Smoke produced by large wildfires can be equal to a volcano

Above: Satellite photo taken August 2, 2017 showing smoke from some of the wildfires in British Columbia. The red dots represent heat detected by a sensor on the satellite.

It is not easy to measure and quantify the composition of the smoke and the amount of particulate matter that a huge wildfire produces when intense, large-scale burning forms towering pyrocumulus clouds that climb tens of thousands of feet into the sky. This launches the byproducts of combustion into the  stratosphere — the second layer of Earth’s atmosphere, above the troposphere. Once introduced at that level they have been tracked while circling the planet multiple times.

Below is an excerpt from an article by Megan Gannon at Live Science, which points out similarities between large wildfire events and volcanos.

For comparison, the explosive 2008 eruption of Mount Kasatochi, an island volcano in Alaska, sent about 0.7 to 0.9 teragrams (nearly 1 million tons) of aerosols — tiny, suspended particles — into the stratosphere, Peterson said. For months afterward, people around the Northern Hemisphere documented unusually colored sunsets, thanks to the sulfate aerosols and ash the volcano injected into the atmosphere.

Peterson’s team estimated that the British Columbia pyroCb event sent about 0.1 to 0.3 teragrams (about 200,000 tons) of aerosols into the stratosphere — which is comparable to the amount seen with a moderate volcanic event, and more than the total stratospheric impact of the entire 2013 fire season in North America, he said.

It’s well known that catastrophic volcanoes can influence the global climate. The huge 1991 eruption of Mount Pinatubo in the Philippines, one of the largest in living memory, lowered temperatures around the world by an average of 0.9 degrees Fahrenheit (0.5 degrees Celsius).

As an example of the wildfire activity in British Columbia last year, here is an excerpt from an article posted August 9 at Wildfire Today:

The wildfire situation in British Columbia has not gotten any better in the last several days. Currently there are 128 active wildfires in the province, with four of them being larger than 50,000 hectares (123,000 acres). The largest, the Hanceville Riske Creek Fire, is getting closer to half a million acres each day.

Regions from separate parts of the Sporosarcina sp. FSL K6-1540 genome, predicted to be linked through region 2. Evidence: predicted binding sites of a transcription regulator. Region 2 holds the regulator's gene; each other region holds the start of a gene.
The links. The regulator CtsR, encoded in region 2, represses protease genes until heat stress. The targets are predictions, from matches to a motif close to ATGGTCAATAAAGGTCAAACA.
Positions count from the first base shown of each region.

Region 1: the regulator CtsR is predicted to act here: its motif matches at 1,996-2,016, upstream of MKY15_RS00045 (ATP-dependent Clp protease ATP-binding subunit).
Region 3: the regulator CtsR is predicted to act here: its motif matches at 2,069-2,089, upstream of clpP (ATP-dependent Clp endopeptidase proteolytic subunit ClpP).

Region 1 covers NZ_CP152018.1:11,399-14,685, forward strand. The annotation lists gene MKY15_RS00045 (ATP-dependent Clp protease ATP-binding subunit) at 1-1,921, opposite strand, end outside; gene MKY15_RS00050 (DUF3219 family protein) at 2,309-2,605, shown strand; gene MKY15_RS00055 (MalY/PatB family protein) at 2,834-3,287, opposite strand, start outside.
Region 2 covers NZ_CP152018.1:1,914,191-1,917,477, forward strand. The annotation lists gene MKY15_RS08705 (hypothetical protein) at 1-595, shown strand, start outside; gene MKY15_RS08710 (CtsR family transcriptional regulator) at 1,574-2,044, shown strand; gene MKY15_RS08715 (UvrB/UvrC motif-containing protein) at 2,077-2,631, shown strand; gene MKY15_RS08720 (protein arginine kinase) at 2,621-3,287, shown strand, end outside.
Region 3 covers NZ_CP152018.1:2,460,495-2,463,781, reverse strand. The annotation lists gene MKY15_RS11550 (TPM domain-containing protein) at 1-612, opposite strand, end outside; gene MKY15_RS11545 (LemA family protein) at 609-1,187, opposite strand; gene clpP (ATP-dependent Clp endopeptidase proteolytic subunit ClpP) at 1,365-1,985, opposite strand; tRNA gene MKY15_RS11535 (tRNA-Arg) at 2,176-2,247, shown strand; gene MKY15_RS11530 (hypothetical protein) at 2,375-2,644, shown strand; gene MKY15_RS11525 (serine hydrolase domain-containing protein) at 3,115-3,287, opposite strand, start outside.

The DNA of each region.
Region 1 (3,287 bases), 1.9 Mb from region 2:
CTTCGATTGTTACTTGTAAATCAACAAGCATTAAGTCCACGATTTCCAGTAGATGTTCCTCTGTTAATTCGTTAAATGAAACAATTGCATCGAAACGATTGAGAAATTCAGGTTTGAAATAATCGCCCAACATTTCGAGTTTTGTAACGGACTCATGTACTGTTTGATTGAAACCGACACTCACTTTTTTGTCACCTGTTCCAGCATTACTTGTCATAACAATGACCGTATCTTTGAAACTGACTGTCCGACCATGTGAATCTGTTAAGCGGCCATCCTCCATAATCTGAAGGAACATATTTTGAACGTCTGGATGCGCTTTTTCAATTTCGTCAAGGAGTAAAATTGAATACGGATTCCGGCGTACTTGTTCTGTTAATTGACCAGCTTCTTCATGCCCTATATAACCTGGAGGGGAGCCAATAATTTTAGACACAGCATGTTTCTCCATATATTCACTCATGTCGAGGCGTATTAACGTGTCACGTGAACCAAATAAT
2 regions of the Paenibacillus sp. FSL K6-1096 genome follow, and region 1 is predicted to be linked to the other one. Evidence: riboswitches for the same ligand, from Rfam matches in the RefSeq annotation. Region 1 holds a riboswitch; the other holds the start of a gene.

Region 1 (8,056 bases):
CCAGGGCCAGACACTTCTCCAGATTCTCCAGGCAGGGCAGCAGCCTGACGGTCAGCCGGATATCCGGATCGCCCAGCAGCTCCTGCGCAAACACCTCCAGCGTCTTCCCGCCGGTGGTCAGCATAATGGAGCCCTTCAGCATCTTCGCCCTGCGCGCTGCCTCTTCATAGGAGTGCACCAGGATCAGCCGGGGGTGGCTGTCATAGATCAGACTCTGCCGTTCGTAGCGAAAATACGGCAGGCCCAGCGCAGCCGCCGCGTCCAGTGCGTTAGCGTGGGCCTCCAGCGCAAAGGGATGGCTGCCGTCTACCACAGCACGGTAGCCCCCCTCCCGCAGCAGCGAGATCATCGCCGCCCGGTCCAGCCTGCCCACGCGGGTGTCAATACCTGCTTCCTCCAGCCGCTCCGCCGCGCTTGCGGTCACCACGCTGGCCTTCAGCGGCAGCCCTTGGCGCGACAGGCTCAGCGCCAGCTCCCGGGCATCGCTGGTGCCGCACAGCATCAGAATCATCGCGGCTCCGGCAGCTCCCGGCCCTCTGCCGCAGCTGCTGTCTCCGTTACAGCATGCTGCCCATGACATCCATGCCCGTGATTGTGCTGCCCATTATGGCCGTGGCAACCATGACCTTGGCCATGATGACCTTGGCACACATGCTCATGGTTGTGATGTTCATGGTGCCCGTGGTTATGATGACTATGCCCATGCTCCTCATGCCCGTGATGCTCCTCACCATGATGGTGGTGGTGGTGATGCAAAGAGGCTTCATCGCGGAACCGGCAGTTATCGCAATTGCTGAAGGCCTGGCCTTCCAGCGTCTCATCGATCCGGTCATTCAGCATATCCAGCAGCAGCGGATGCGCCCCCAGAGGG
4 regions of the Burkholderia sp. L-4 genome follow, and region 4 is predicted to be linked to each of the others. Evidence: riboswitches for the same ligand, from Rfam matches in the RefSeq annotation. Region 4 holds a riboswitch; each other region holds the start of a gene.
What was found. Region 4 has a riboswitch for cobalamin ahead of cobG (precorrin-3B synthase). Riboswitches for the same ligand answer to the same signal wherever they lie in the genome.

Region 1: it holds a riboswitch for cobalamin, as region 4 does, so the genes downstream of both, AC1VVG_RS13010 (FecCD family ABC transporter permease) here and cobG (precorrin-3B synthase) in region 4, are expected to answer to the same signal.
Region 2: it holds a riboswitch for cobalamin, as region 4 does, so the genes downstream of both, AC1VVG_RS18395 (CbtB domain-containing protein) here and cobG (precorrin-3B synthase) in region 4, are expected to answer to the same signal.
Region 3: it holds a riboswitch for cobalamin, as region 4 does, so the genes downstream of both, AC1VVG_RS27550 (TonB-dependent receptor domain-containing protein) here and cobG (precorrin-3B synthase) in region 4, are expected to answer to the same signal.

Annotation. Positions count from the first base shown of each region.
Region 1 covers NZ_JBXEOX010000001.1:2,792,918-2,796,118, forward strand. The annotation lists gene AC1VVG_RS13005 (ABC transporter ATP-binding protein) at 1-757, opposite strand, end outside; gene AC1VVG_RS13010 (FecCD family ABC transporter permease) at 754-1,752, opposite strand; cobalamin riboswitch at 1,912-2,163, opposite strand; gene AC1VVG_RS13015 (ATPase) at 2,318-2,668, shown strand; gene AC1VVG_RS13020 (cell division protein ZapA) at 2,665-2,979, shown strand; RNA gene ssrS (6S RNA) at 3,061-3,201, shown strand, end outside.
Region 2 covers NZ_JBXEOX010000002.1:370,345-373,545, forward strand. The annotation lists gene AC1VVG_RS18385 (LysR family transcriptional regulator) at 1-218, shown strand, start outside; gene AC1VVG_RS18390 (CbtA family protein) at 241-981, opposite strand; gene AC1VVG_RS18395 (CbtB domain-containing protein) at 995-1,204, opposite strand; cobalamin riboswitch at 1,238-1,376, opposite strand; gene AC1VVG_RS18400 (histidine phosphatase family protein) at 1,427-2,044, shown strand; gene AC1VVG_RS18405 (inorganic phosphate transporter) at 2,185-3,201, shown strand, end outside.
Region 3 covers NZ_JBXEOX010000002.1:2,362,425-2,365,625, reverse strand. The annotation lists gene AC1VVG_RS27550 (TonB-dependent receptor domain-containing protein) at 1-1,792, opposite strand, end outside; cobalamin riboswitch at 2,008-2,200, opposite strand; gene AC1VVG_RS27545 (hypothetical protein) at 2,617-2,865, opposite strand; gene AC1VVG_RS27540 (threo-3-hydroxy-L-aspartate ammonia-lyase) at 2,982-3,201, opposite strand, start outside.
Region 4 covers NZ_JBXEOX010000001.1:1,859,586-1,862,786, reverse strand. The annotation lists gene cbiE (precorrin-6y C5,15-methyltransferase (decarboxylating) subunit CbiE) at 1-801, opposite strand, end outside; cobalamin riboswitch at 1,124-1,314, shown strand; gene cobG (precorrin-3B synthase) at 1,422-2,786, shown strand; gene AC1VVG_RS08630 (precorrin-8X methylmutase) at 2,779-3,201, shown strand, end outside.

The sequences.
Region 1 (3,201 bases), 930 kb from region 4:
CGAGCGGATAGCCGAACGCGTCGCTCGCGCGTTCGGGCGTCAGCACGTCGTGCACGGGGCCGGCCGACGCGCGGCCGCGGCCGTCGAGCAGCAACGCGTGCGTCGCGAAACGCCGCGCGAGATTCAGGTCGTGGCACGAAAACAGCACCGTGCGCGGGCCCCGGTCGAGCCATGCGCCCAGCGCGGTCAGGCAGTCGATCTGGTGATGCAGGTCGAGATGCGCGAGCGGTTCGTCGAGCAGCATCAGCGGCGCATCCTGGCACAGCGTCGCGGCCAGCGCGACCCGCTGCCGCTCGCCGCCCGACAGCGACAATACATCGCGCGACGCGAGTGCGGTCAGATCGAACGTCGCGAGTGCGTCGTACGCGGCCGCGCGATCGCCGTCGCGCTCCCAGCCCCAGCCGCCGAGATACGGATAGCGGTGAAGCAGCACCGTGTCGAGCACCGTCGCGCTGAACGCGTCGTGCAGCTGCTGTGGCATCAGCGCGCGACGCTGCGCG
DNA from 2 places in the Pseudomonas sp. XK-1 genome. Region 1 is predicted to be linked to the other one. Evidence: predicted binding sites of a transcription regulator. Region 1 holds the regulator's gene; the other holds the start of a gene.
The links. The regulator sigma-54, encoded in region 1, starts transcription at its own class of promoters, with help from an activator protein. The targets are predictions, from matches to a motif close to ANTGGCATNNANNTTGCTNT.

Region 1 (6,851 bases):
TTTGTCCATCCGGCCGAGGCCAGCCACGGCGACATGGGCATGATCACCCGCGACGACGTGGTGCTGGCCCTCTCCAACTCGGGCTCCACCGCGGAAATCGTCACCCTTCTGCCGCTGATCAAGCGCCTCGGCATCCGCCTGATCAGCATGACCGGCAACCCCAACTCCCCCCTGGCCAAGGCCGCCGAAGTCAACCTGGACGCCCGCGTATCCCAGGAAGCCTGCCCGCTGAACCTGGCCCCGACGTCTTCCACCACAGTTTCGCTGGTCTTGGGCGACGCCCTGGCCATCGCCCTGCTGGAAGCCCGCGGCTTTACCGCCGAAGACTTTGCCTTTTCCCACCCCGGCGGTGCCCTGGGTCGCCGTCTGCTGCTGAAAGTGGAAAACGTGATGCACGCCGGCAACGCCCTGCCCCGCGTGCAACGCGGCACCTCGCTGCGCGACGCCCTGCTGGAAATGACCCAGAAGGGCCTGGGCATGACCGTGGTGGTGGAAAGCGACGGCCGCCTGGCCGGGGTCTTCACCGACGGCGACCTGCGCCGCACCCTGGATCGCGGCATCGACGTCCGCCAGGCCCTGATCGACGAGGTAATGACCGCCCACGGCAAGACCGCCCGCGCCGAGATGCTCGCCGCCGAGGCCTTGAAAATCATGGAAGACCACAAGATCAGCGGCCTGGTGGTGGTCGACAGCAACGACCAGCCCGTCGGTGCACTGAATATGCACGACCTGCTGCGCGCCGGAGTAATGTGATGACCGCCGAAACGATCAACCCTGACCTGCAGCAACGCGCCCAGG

Since April 1, approximately 591,280 hectares (1,461,082 acres) have burned in 900 fires in BC.

  • Hanceville Riske Creek, 172,000 hectares (425,000 acres) approximately 60 km southwest of Williams Lake.
  • Elephant Hill, 117,000 hectares (289,000 acres), near Ashcroft.
  • Tautri Lake, 76,000 hectares (188,000 acres), 80 km northwest of Williams Lake.
  • Baezaeko River-Quesnel West, 53,000 hectares (131,000 acres).

More than 400 additional firefighters from Australia, New Zealand, Mexico and the US are expected to arrive in BC this week. Other firefighters from Australia have been in the province for a couple of weeks. More than 100 firefighters arrived from Mexico since Saturday of last week…

 

Pyrocumulonimbus clouds

Above: Bureau of Meteorology, Australia

(Originally published at 11:38 a.m. MST January 11, 2017)

The Australian Government’s Bureau of Meteorology has an excellent article about clouds that can form over rapidly burning vegetation fires. Pyrocumulus clouds can develop into pyrocumulonimbus that can generate lightning miles away from the fire.  Below are excerpts from the article.


What are pyrocumulonimbus clouds?

They’re a thunderstorm that forms in the smoke plume of a fire (or nuclear bomb blast, or volcanic ash cloud). In Australia they most commonly form in large and intense bushfire smoke plumes. (The official name for clouds that form this way is ‘flammagenitus‘, but they’re commonly known as pyrocumulonimbus.)

How do they form?